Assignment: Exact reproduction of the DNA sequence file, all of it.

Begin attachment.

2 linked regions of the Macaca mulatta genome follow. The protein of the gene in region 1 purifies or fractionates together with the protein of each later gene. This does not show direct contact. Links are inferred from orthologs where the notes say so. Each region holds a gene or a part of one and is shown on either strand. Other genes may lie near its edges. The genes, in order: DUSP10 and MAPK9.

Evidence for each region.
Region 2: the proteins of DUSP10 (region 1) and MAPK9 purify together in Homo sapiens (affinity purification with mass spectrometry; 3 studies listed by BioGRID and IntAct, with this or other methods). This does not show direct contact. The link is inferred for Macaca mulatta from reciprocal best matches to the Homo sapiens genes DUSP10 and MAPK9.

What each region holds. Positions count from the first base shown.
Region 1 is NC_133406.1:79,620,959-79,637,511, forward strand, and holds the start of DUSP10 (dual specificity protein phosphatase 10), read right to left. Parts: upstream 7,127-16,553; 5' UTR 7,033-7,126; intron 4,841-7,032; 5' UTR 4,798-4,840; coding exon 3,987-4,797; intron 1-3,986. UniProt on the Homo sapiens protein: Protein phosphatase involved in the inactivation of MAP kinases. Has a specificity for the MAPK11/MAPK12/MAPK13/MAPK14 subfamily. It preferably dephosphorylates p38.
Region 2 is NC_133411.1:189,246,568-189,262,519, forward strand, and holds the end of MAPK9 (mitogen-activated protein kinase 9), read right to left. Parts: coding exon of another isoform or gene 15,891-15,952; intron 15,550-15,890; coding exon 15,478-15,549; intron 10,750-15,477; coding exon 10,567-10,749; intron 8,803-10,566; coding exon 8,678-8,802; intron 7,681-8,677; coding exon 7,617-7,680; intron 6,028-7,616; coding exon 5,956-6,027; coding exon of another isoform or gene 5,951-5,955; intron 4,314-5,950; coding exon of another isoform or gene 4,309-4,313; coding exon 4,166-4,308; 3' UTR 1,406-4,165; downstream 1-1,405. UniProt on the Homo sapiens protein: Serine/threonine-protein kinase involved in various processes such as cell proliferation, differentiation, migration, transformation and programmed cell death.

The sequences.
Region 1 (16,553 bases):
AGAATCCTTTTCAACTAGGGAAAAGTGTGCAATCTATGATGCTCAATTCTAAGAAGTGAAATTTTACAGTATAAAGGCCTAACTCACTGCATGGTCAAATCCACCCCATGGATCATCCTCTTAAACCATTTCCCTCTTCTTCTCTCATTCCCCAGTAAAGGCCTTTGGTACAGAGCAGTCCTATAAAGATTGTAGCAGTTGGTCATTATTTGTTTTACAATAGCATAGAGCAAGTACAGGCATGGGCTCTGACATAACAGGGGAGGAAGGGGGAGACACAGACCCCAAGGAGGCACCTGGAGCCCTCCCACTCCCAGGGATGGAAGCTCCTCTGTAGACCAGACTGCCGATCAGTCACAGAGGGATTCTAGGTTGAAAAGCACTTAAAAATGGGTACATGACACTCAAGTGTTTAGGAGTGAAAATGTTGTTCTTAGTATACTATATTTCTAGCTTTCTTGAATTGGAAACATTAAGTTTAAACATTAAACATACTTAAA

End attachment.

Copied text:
2 linked regions of the Macaca mulatta genome follow. The protein of the gene in region 1 purifies or fractionates together with the protein of each later gene. This does not show direct contact. Links are inferred from orthologs where the notes say so. Each region holds a gene or a part of one and is shown on either strand. Other genes may lie near its edges. The genes, in order: DUSP10 and MAPK9.

Evidence for each region.
Region 2: the proteins of DUSP10 (region 1) and MAPK9 purify together in Homo sapiens (affinity purification with mass spectrometry; 3 studies listed by BioGRID and IntAct, with this or other methods). This does not show direct contact. The link is inferred for Macaca mulatta from reciprocal best matches to the Homo sapiens genes DUSP10 and MAPK9.

What each region holds. Positions count from the first base shown.
Region 1 is NC_133406.1:79,620,959-79,637,511, forward strand, and holds the start of DUSP10 (dual specificity protein phosphatase 10), read right to left. Parts: upstream 7,127-16,553; 5' UTR 7,033-7,126; intron 4,841-7,032; 5' UTR 4,798-4,840; coding exon 3,987-4,797; intron 1-3,986. UniProt on the Homo sapiens protein: Protein phosphatase involved in the inactivation of MAP kinases. Has a specificity for the MAPK11/MAPK12/MAPK13/MAPK14 subfamily. It preferably dephosphorylates p38.
Region 2 is NC_133411.1:189,246,568-189,262,519, forward strand, and holds the end of MAPK9 (mitogen-activated protein kinase 9), read right to left. Parts: coding exon of another isoform or gene 15,891-15,952; intron 15,550-15,890; coding exon 15,478-15,549; intron 10,750-15,477; coding exon 10,567-10,749; intron 8,803-10,566; coding exon 8,678-8,802; intron 7,681-8,677; coding exon 7,617-7,680; intron 6,028-7,616; coding exon 5,956-6,027; coding exon of another isoform or gene 5,951-5,955; intron 4,314-5,950; coding exon of another isoform or gene 4,309-4,313; coding exon 4,166-4,308; 3' UTR 1,406-4,165; downstream 1-1,405. UniProt on the Homo sapiens protein: Serine/threonine-protein kinase involved in various processes such as cell proliferation, differentiation, migration, transformation and programmed cell death.

The sequences.
Region 1 (16,553 bases):
AGAATCCTTTTCAACTAGGGAAAAGTGTGCAATCTATGATGCTCAATTCTAAGAAGTGAAATTTTACAGTATAAAGGCCTAACTCACTGCATGGTCAAATCCACCCCATGGATCATCCTCTTAAACCATTTCCCTCTTCTTCTCTCATTCCCCAGTAAAGGCCTTTGGTACAGAGCAGTCCTATAAAGATTGTAGCAGTTGGTCATTATTTGTTTTACAATAGCATAGAGCAAGTACAGGCATGGGCTCTGACATAACAGGGGAGGAAGGGGGAGACACAGACCCCAAGGAGGCACCTGGAGCCCTCCCACTCCCAGGGATGGAAGCTCCTCTGTAGACCAGACTGCCGATCAGTCACAGAGGGATTCTAGGTTGAAAAGCACTTAAAAATGGGTACATGACACTCAAGTGTTTAGGAGTGAAAATGTTGTTCTTAGTATACTATATTTCTAGCTTTCTTGAATTGGAAACATTAAGTTTAAACATTAAACATACTTAAA